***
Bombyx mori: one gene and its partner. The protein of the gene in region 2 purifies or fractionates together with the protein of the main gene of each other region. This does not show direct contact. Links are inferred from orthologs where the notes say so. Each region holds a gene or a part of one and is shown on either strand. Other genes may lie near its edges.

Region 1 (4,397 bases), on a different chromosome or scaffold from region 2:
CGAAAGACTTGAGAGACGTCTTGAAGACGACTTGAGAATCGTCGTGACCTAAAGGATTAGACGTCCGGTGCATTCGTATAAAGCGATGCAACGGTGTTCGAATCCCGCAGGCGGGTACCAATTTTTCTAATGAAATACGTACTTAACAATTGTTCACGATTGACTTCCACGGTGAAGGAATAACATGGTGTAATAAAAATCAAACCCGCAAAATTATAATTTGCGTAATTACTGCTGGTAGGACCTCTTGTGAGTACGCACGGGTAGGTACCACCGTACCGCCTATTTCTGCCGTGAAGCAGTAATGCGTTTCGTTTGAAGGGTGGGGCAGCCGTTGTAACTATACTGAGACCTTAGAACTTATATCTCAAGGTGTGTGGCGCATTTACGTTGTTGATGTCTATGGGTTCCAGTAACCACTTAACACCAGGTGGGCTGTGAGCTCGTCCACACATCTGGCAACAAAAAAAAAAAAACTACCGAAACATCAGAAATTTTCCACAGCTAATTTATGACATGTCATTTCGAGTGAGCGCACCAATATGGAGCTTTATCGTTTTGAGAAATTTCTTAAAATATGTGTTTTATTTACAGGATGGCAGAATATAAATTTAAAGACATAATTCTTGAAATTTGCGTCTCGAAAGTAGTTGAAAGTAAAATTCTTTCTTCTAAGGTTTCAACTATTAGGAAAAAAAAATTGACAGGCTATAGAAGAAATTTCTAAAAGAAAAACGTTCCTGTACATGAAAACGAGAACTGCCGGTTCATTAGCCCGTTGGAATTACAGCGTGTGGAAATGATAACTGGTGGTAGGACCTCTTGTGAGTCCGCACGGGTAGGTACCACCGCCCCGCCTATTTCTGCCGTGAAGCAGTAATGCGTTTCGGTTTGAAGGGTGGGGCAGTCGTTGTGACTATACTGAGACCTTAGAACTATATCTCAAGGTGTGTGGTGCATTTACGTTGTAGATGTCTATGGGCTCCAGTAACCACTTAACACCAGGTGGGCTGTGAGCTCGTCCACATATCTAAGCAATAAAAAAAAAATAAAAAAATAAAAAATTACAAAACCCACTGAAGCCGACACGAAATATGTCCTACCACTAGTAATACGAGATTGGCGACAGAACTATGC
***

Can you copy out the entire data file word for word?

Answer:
Bombyx mori: one gene and its partner. The protein of the gene in region 2 purifies or fractionates together with the protein of the main gene of each other region. This does not show direct contact. Links are inferred from orthologs where the notes say so. Each region holds a gene or a part of one and is shown on either strand. Other genes may lie near its edges.

Region 1 (4,397 bases), on a different chromosome or scaffold from region 2:
CGAAAGACTTGAGAGACGTCTTGAAGACGACTTGAGAATCGTCGTGACCTAAAGGATTAGACGTCCGGTGCATTCGTATAAAGCGATGCAACGGTGTTCGAATCCCGCAGGCGGGTACCAATTTTTCTAATGAAATACGTACTTAACAATTGTTCACGATTGACTTCCACGGTGAAGGAATAACATGGTGTAATAAAAATCAAACCCGCAAAATTATAATTTGCGTAATTACTGCTGGTAGGACCTCTTGTGAGTACGCACGGGTAGGTACCACCGTACCGCCTATTTCTGCCGTGAAGCAGTAATGCGTTTCGTTTGAAGGGTGGGGCAGCCGTTGTAACTATACTGAGACCTTAGAACTTATATCTCAAGGTGTGTGGCGCATTTACGTTGTTGATGTCTATGGGTTCCAGTAACCACTTAACACCAGGTGGGCTGTGAGCTCGTCCACACATCTGGCAACAAAAAAAAAAAAACTACCGAAACATCAGAAATTTTCCACAGCTAATTTATGACATGTCATTTCGAGTGAGCGCACCAATATGGAGCTTTATCGTTTTGAGAAATTTCTTAAAATATGTGTTTTATTTACAGGATGGCAGAATATAAATTTAAAGACATAATTCTTGAAATTTGCGTCTCGAAAGTAGTTGAAAGTAAAATTCTTTCTTCTAAGGTTTCAACTATTAGGAAAAAAAAATTGACAGGCTATAGAAGAAATTTCTAAAAGAAAAACGTTCCTGTACATGAAAACGAGAACTGCCGGTTCATTAGCCCGTTGGAATTACAGCGTGTGGAAATGATAACTGGTGGTAGGACCTCTTGTGAGTCCGCACGGGTAGGTACCACCGCCCCGCCTATTTCTGCCGTGAAGCAGTAATGCGTTTCGGTTTGAAGGGTGGGGCAGTCGTTGTGACTATACTGAGACCTTAGAACTATATCTCAAGGTGTGTGGTGCATTTACGTTGTAGATGTCTATGGGCTCCAGTAACCACTTAACACCAGGTGGGCTGTGAGCTCGTCCACATATCTAAGCAATAAAAAAAAAATAAAAAAATAAAAAATTACAAAACCCACTGAAGCCGACACGAAATATGTCCTACCACTAGTAATACGAGATTGGCGACAGAACTATGC